One thing you’re not really getting here, despite the full array of speakers and flexible software, is a speaker set with much aesthetic sensibility. While some soundbars aim to look downright fetching on your TV stand, the 5.1-channel V-Series—from the soundbar, to the subwoofer, to the surround speakers—may as well be invisible.
Dressed head to toe in matching black charcoal, the 5.1 V-Series is like a troupe of ninjas in your living room—one tall one, one fat one, and a couple little dudes—who hide in the nooks and crannies around your couch and entertainment center, providing rad audio. Of course, the other way to look at this is that in a living room that’s bright or features softer, pastel colors, these boxy black objects are going to stand out in the wrong way.
While this is, again, a case of getting what you pay for, it’s worth bringing to the attention of aesthetically-minded buyers if only because this particular speaker setup takes up so much more space in your room than the average soundbar. You’re going to see it every day, so it’s worth thinking a little about whether you like the way it looks.
Should You Buy It?
Yes—if you want surround sound at an unbeatable price
If you're looking to upgrade your TV speakers, your best bet is to grab a great soundbar. While you can get some amazing soundbars for upwards of $500, I'm guessing most people don't want to pay more for their soundbar than they did for their TV. With the V51-H6, you're getting a lot for just a couple hundred bucks: not just a solid soundbar and a robust subwoofer, but surround speakers too. This soundbar gives you the opportunity to immerse your living room in quality audio without making a huge investment.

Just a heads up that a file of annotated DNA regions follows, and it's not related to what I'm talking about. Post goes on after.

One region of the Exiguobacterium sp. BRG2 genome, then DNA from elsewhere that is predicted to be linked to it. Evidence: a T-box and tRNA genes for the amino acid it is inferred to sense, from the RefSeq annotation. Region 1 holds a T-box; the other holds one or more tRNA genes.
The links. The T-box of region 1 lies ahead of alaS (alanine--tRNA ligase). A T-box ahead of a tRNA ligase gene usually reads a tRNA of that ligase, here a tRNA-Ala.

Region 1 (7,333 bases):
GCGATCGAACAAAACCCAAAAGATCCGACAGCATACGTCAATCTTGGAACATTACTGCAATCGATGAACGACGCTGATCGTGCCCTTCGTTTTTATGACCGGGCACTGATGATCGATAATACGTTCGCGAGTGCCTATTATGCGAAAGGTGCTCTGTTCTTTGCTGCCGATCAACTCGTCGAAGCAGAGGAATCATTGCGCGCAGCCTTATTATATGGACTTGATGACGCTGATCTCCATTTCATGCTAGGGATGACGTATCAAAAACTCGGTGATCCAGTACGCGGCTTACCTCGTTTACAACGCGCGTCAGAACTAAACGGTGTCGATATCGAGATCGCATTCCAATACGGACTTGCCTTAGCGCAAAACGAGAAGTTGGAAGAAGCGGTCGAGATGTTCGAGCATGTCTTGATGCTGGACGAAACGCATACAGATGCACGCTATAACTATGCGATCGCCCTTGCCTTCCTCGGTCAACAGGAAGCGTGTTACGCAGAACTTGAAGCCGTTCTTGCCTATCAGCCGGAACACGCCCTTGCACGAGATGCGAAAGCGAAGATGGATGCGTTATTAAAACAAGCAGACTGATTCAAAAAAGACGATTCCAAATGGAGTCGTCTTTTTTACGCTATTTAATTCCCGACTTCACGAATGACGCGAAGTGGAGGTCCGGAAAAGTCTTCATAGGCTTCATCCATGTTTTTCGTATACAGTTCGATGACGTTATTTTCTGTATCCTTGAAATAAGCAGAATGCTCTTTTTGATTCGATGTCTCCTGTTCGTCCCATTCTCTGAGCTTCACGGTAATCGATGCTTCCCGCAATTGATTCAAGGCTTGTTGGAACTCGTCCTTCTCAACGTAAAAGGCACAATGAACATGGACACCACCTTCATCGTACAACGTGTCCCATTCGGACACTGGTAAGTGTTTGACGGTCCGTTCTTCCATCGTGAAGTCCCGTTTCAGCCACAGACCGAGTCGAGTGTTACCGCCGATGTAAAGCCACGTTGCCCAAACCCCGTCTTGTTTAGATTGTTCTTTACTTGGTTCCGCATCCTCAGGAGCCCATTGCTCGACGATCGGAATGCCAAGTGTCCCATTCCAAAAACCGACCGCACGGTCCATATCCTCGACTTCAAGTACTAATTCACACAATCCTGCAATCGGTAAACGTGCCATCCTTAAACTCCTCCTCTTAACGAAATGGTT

There are a couple of reasons you might not go for the V51-H6. Maybe you don't have the space for surround speakers (or even a subwoofer), and if that’s the case, you might want to go for something more compact like an all-in-one bar. Or maybe you're pretty serious about audio and willing to spend more for a step up in general quality: in that case, we'd direct you to this powerful bar from Klipsch.
But if you're just looking for solid surround sound without breaking the bank, the V51-H6 is one of the most value-packed home theater audio solutions you’ll find. For a couple hundred dollars, this 5.1-channel surround system really has no business being so robust and flexible.
Meet the tester
Editor, Home Theater@Koanshark
Lee has been Reviewed's point person for most television and home theater products since 2012. Lee received Level II certification in TV calibration from the Imaging Science Foundation in 2013. As Editor of the Home Theater vertical, Lee oversees reviews of TVs, monitors, soundbars, and Bluetooth speakers. He also reviews headphones, and has a background in music performance.
Checking our work.
We use standardized and scientific testing methods to scrutinize every product and provide you with objectively accurate results. If you’ve found different results in your own research, email us and we’ll compare notes. If it looks substantial, we’ll gladly re-test a product to try and reproduce these results. After all, peer reviews are a critical part of any scientific process.Shoot us an email